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Since 2008 – Progress Through Politics

O’Connor Confesses That Maybe SCOTUS Shouldn’t Have Taken Bush v. Gore

 photo SandaDayOConnor_zpsaffdcad7.jpg

In an interview with the Chicago Tribune, retired Supreme Court Justice Sandra Day O’Connor admitted that the Court possibly erred when it decided to take Bush v. Gore:

Maybe the court should have said, ‘We’re not going to take it, goodbye.

That, however, wasn’t even the kicker.  This was:

It turned out the election authorities in Florida hadn’t done a real good job there and kind of messed it up. And probably the Supreme Court added to the problem at the end of the day. (emphasis my own)

Think about that for a second.  She pretty much admits that the biggest decision rendered while she sat on the Supreme Court she provided the necessary vote to get it wrong and swing a presidential election.  Perhaps this could have been somewhat understandable if George W. Bush had won the popular vote and there was a sense in the nation that the courts should step in to make sure the popular vote winner took office.  That, however, was not the case.  Bush lost the popular vote and her vote helped pave the way for the loser to take office.

Now, let’s take it a step further.  The decision in Bush v. Gore was issued per curiam, literally meaning ‘by the court’.  In such decision authorship is attributed to no specific justice and such decisions are usually restricted to cases that are either unanimous cases and uncontroversial cases.  They usually do not occur in 5-4 cases, and certainly not in ones as controversial as Bush v. Gore.  Yet, despite this, O’Connor helped make a 5-4 majority.

Then there’s this language in the Court’s opinion, language which has disturbed many since it first appeared:

Our consideration is limited to the present circumstances (emphasis my own), for the problem of equal protection in election processes generally presents many complexities.

Our system of common law jurisprudence is based upon the notion that prior cases provide precedent for future cases.  Past decisions can, of course, be limited or overturned by courts of equal standing to the one that made the decision initially.   Here, however, the Court largely confessed that its decision was not to be taken as precedent.  That any common law court admits, in the decision itself, that the decision is not to be taken as precedent for any future cases is tantamount to an admission that the decision is not based upon the law, but, rather, based solely upon the will and preferences of the majority.  That is what Sandra Day O’Connor signed her name to in the court’s per curiam opinion.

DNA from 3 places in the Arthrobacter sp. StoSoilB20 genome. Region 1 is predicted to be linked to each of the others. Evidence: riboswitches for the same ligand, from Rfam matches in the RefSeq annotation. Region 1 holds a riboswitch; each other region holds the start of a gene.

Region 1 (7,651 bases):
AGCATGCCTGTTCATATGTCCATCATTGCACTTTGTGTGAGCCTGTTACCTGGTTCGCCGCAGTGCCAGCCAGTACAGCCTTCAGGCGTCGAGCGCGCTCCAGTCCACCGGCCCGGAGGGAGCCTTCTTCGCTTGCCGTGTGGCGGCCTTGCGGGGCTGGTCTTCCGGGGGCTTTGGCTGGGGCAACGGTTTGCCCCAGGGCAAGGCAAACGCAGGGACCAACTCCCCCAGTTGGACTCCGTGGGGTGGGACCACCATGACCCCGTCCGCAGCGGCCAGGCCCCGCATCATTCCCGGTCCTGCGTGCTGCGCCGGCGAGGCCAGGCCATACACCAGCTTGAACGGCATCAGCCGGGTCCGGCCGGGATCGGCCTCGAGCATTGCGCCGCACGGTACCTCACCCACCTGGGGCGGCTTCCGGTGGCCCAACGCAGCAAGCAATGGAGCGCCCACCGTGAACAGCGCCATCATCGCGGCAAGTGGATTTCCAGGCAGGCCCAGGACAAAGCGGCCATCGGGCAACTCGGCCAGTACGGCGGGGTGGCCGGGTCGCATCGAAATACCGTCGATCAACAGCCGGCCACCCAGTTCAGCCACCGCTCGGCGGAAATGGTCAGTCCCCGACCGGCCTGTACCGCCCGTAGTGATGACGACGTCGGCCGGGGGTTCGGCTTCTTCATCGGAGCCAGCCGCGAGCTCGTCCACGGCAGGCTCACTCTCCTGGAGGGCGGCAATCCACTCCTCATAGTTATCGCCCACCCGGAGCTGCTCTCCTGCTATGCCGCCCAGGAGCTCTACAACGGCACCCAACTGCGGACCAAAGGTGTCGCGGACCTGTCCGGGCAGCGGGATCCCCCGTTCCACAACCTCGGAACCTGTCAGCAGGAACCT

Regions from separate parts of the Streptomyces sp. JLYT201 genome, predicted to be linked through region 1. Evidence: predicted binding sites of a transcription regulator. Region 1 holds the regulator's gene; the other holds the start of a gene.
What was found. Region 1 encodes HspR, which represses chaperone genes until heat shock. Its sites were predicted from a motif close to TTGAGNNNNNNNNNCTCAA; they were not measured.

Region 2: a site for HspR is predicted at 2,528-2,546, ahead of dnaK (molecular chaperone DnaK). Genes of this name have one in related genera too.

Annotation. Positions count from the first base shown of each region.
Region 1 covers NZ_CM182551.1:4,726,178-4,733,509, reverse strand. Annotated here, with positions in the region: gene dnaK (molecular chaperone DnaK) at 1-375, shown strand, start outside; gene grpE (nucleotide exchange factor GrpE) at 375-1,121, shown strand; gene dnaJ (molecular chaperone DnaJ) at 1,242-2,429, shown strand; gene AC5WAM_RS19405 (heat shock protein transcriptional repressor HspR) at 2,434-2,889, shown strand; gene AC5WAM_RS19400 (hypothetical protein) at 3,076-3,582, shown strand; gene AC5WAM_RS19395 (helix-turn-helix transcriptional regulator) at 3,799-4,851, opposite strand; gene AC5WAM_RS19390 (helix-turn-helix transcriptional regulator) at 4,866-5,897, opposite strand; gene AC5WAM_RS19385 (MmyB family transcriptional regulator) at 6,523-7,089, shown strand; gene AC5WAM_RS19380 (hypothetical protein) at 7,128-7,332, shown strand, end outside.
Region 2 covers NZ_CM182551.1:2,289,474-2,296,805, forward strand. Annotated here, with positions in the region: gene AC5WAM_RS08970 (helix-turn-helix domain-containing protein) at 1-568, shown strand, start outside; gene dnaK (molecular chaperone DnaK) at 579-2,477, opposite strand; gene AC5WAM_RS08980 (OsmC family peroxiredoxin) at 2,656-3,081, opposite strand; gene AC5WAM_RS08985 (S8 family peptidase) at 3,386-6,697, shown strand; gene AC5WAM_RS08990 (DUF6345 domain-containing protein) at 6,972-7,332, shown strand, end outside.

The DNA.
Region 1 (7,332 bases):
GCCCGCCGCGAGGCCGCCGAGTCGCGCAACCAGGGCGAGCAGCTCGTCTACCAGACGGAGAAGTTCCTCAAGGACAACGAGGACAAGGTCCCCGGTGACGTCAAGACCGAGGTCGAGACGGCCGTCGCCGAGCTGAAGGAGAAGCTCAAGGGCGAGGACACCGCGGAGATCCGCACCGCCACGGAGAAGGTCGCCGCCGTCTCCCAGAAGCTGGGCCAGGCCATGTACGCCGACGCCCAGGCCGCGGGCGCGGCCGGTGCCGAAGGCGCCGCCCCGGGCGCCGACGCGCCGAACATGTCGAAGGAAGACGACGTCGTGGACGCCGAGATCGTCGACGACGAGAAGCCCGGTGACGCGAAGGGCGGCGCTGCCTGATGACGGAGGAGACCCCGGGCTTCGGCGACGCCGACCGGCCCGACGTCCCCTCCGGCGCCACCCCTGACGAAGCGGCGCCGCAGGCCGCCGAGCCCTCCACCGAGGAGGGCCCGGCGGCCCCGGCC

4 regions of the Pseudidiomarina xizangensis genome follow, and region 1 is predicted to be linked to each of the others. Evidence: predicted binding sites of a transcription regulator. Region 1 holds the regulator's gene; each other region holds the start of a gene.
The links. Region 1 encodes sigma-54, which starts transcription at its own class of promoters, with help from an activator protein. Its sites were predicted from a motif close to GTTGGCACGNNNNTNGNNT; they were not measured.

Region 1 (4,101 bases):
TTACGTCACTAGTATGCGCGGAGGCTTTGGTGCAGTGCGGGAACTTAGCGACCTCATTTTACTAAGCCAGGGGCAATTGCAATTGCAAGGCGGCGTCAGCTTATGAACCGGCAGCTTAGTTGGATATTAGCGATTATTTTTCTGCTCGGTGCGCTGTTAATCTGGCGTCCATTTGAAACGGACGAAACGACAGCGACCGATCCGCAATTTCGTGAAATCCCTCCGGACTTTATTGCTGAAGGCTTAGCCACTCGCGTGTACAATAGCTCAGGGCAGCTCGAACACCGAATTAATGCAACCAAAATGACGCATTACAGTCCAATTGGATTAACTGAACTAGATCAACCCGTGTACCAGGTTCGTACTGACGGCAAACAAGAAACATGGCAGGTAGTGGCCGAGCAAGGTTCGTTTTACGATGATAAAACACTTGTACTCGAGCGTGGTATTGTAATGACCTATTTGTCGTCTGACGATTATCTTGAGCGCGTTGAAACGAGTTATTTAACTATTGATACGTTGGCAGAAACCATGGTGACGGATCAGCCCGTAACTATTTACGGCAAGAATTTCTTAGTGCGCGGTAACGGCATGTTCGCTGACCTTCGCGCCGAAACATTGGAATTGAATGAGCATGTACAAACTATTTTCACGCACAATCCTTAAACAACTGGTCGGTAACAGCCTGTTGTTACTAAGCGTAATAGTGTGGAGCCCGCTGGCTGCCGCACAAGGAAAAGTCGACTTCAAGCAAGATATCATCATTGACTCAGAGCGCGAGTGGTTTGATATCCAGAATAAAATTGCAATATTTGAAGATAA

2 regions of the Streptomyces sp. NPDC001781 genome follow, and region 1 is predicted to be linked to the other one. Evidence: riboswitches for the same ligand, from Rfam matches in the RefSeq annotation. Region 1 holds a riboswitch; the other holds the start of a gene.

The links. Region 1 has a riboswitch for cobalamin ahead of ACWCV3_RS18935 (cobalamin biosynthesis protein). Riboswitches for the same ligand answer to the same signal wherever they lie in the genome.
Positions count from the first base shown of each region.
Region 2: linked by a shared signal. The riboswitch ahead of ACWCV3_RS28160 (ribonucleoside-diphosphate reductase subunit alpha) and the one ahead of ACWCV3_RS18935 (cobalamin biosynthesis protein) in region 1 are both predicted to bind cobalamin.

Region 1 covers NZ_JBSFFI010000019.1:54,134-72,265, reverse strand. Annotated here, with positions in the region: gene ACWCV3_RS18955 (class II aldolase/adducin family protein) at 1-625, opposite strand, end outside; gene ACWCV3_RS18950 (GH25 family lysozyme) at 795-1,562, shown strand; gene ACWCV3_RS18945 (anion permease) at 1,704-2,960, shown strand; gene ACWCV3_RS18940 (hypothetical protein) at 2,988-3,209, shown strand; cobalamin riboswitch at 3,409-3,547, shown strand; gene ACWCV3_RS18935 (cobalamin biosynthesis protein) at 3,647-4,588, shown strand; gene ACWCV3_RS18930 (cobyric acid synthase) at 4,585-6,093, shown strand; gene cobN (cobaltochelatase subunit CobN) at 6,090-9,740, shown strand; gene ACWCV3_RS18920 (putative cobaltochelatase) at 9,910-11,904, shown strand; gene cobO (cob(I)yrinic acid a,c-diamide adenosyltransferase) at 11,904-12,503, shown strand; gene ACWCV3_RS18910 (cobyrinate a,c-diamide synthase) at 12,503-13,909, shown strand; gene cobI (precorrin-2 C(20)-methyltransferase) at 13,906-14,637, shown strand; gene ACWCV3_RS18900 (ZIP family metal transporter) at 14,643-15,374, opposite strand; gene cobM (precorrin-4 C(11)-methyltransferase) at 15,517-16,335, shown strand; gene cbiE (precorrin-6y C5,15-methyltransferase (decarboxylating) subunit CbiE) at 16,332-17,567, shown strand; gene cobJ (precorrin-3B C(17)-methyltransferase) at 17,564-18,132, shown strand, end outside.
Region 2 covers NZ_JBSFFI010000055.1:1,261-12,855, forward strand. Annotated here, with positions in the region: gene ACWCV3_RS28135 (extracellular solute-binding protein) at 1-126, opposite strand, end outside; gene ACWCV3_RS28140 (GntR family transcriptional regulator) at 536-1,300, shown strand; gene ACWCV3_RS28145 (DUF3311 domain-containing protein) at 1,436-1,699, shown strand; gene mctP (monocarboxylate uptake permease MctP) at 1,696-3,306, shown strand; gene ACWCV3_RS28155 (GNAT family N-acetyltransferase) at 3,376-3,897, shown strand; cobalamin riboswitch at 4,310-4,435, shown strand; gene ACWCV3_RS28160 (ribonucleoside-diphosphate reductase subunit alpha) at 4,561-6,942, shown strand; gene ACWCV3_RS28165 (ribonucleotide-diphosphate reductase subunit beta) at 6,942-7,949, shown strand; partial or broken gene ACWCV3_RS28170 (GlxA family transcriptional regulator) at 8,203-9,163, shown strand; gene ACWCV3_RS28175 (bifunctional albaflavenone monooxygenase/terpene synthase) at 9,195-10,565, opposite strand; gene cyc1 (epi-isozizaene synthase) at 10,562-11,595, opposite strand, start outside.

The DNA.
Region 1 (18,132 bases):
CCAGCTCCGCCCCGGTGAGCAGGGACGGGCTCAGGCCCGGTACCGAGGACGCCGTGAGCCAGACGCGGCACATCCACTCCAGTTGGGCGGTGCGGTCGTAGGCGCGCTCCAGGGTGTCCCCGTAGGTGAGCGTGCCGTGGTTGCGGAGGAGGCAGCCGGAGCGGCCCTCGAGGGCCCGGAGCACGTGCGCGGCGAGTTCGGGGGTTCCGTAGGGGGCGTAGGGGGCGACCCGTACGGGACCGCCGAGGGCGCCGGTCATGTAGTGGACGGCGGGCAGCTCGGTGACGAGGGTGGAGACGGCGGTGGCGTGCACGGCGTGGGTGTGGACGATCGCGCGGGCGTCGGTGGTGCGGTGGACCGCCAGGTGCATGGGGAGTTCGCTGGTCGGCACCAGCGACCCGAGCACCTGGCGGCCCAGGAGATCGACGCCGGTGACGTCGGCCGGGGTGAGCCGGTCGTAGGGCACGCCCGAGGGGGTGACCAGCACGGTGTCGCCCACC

In closing, I suggest reading (or re-reading) this article written by Vincent Bugliosi at the outset of the Bush Administration back in 2001.


  1. Mets102

    It would still be Judge John Roberts of the DC Circuit and Judge Samuel Alito of the Third Circuit, rather than Chief Justice Roberts and Justice Alito, had O’Connor not assisted in the ‘mistake.’

  2. princesspat

    …was there any other legal recourse that could have been realistically pursued? As I recall Gore was praised for accepting the decision and not putting the electoral process under further stress…..but what a price we have all payed for that election. Respect and deference were given to those who had not earned it, did not deserve it, and squandered the opportunity to govern.

    Thanks for writing today.

  3. Portlaw

    was treason. I remember Souter’s face after the decision. He looked stricken as well he should.  

  4. decision and the decision to attack Iraq. The presidential election went to Bush after the Court said there wasn’t enough time to find out the truth. Prior to attacking Iraq, though the weapons inspectors found no evidence of WMD, though we’d had a no-fly zone and aerial surveillance in place for more than a decade, we supposedly didn’t have enough time to find out the truth.

    Of course, one disaster in intelligence led to another.  

  5. Mnemosyne

    for Bush, it’s entirely possible that Citizens United would never have been a Supreme Court case, with all its subsequent fallout on the electoral landscape.

    Reading this makes me angry all over again, to the point that I really wish there were some way to exact retribution against her and the others who voted to throw out the election results.

    They are evil, evil people.

  6. Ronk

    Bush lost the popular vote and her vote helped pave the way for the loser to take office.

    I wonder if she feels any responsibility for the two wars and thousands of lives lost due to her decision.  

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